Providing economic security can lead to a brighter future and is a crucial step toward achieving gender justice. Helping women and gender-diverse individuals access the necessary tools to escape poverty is a simple yet effective way to support this goal. Sadly, these groups are disproportionately affected by poverty, leaving them and their families vulnerable to issues such as housing and food insecurity, exploitation, and gender-based violence. Poverty is a significant obstacle to gender equality and safety for women, as well as Two-Spirit, trans, and non-binary people.
Investing in women’s economic empowerment sets a direct path towards gender equality, poverty eradication, and inclusive economic growth.” – UN Women/ https://www.unwomen.org/en/what-we-do/economic-empowerment
Reducing poverty is an urgent matter because women are more likely to live in low-income households than men, particularly single mothers. Additionally, some women are even more prone to living in low-income households and facing poverty, such as Indigenous women, racialized women, women with disabilities, and trans people. Poverty not only causes human suffering in areas such as healthcare, housing, and the legal system, but it also costs Canada billions of dollars each year.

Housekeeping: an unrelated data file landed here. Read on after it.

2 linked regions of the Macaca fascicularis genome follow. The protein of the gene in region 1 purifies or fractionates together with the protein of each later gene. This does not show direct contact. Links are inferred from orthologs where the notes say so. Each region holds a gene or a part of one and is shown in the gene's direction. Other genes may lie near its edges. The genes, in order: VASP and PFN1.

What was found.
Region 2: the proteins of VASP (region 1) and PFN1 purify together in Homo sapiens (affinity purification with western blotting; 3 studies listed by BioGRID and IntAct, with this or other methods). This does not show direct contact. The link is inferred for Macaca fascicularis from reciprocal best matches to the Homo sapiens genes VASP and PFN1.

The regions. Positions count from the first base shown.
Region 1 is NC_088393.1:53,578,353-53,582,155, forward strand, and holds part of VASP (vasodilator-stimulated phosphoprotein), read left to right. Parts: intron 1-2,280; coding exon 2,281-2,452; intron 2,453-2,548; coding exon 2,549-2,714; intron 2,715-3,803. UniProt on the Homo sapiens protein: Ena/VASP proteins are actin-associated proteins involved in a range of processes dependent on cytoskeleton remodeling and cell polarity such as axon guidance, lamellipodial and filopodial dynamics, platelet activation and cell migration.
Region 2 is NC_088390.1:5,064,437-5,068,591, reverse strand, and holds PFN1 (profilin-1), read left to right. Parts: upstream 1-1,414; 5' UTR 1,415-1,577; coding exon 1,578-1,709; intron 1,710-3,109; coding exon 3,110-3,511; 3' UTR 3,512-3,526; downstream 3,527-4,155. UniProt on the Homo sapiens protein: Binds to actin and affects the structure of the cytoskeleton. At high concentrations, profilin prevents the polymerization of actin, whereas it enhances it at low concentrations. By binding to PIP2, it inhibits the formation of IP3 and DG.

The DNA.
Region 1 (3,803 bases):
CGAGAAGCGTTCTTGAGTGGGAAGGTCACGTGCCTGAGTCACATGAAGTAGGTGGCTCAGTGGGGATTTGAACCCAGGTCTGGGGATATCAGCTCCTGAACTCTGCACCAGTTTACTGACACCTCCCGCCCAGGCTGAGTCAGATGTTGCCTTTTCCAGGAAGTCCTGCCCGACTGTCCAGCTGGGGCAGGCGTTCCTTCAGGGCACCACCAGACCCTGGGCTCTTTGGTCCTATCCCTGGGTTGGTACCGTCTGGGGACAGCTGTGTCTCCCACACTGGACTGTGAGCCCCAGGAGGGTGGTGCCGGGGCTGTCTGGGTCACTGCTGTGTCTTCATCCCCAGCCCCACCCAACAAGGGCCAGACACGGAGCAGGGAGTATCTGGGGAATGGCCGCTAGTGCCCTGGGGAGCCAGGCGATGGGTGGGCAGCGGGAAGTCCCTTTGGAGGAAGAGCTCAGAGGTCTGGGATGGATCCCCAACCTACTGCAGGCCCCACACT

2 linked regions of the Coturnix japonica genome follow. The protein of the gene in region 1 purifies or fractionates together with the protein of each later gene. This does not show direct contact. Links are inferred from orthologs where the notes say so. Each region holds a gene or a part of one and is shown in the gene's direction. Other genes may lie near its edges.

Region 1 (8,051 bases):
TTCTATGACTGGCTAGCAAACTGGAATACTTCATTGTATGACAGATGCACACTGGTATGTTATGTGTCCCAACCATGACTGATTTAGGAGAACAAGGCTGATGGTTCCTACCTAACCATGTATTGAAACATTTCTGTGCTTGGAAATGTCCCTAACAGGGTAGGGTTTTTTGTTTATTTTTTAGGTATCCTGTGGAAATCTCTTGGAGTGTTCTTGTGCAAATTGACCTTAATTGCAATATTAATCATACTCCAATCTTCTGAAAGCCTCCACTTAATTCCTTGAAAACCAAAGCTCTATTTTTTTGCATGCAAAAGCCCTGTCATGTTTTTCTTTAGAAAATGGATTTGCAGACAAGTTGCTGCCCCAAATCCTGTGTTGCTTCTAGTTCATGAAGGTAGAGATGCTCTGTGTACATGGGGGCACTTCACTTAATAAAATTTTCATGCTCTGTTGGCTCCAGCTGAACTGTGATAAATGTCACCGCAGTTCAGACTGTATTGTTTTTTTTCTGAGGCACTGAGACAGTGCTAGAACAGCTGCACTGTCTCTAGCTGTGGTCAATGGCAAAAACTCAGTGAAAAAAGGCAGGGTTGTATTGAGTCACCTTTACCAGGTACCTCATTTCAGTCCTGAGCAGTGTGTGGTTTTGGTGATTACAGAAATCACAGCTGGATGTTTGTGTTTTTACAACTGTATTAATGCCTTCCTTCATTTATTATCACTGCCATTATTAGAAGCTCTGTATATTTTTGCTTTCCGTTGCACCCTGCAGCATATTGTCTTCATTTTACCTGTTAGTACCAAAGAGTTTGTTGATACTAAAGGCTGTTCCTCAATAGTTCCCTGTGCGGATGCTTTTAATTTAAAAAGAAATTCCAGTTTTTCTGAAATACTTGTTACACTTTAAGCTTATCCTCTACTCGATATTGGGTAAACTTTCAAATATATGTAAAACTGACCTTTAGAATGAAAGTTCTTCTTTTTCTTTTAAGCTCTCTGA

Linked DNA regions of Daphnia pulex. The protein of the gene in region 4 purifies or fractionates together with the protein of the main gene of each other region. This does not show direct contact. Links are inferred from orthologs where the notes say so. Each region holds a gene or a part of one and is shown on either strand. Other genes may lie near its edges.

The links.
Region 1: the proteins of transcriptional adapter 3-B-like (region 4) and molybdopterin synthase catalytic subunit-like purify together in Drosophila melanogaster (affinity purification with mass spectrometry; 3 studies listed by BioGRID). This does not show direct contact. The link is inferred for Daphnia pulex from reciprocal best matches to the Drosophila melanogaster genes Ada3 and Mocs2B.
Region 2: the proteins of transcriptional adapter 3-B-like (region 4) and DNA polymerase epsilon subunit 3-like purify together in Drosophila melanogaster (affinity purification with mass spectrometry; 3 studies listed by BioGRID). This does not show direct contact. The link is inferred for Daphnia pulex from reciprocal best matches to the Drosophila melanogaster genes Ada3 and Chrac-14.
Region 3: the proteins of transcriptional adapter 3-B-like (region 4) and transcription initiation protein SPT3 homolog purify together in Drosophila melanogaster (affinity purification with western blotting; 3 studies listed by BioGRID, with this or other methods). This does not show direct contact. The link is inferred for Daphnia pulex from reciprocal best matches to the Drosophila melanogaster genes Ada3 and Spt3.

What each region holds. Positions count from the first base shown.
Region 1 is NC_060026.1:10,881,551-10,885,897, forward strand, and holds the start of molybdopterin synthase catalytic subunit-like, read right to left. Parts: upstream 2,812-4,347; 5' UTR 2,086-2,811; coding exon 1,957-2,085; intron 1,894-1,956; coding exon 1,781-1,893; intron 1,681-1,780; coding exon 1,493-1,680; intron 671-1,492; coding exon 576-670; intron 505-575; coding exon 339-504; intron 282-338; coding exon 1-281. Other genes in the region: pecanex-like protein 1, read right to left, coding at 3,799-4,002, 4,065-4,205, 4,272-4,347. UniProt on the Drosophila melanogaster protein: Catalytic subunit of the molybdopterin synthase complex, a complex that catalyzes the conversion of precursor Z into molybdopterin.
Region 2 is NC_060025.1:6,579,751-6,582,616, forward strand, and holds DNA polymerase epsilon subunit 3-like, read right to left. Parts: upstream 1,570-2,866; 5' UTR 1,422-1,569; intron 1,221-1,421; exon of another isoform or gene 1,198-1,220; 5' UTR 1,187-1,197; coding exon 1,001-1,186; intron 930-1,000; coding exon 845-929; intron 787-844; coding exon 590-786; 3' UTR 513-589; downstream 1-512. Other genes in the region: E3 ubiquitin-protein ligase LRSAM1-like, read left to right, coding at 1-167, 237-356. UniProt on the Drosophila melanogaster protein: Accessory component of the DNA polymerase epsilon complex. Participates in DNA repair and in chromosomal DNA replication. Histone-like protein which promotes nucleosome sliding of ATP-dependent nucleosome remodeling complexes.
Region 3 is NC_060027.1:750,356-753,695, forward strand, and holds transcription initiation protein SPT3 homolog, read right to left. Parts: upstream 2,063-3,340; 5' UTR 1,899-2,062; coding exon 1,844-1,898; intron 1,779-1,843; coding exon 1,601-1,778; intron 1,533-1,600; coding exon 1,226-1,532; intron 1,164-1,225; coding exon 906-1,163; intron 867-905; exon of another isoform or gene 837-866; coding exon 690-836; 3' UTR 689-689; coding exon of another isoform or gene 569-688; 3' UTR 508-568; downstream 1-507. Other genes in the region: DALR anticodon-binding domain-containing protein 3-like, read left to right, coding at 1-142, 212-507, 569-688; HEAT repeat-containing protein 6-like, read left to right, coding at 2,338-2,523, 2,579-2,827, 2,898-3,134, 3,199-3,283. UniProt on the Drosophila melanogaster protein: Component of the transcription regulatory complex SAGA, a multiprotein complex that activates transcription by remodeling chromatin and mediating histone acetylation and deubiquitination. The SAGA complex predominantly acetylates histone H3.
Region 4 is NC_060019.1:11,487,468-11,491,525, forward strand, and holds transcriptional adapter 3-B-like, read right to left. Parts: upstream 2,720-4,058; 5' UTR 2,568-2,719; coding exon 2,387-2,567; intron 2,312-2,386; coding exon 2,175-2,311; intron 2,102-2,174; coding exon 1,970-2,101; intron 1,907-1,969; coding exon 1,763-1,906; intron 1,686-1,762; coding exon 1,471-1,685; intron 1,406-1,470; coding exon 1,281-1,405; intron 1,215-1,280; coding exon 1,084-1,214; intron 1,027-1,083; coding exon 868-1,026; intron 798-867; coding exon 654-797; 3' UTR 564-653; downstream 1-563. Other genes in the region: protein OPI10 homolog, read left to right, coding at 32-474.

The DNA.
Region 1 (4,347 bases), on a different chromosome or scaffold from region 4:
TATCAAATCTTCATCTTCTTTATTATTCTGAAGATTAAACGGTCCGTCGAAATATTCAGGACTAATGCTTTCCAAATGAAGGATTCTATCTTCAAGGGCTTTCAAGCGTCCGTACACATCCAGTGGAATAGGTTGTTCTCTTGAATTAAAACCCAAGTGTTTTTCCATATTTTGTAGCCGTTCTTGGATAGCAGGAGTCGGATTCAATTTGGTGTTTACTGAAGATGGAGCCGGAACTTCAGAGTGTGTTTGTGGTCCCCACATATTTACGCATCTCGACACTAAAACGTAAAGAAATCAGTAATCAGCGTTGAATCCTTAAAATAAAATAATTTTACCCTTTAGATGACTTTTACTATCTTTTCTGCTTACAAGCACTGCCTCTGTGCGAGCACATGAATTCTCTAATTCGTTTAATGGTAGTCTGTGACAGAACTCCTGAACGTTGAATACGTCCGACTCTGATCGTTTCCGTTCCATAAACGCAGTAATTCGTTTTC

Furthermore, women are underrepresented in many higher-paying sectors in Canada, including technology, where they only make up 20% of the workforce.
Some of Cope Solutions Canada’s mission is to reduce gendered poverty and build economic strength for women who need it most. Women need to be empowered to break into traditionally male-dominated fields, and digital learning, learn entrepreneurship skills, gain employment skills and work experience in social purpose businesses, and join the social innovation and finance ecosystem. By investing in Economic Development programs, we can break the cycle of gendered poverty and create a better future for women in Canada.
Our financial empowerment approach to poverty reduction helps low-income people participate and feel included in Canada’s financial system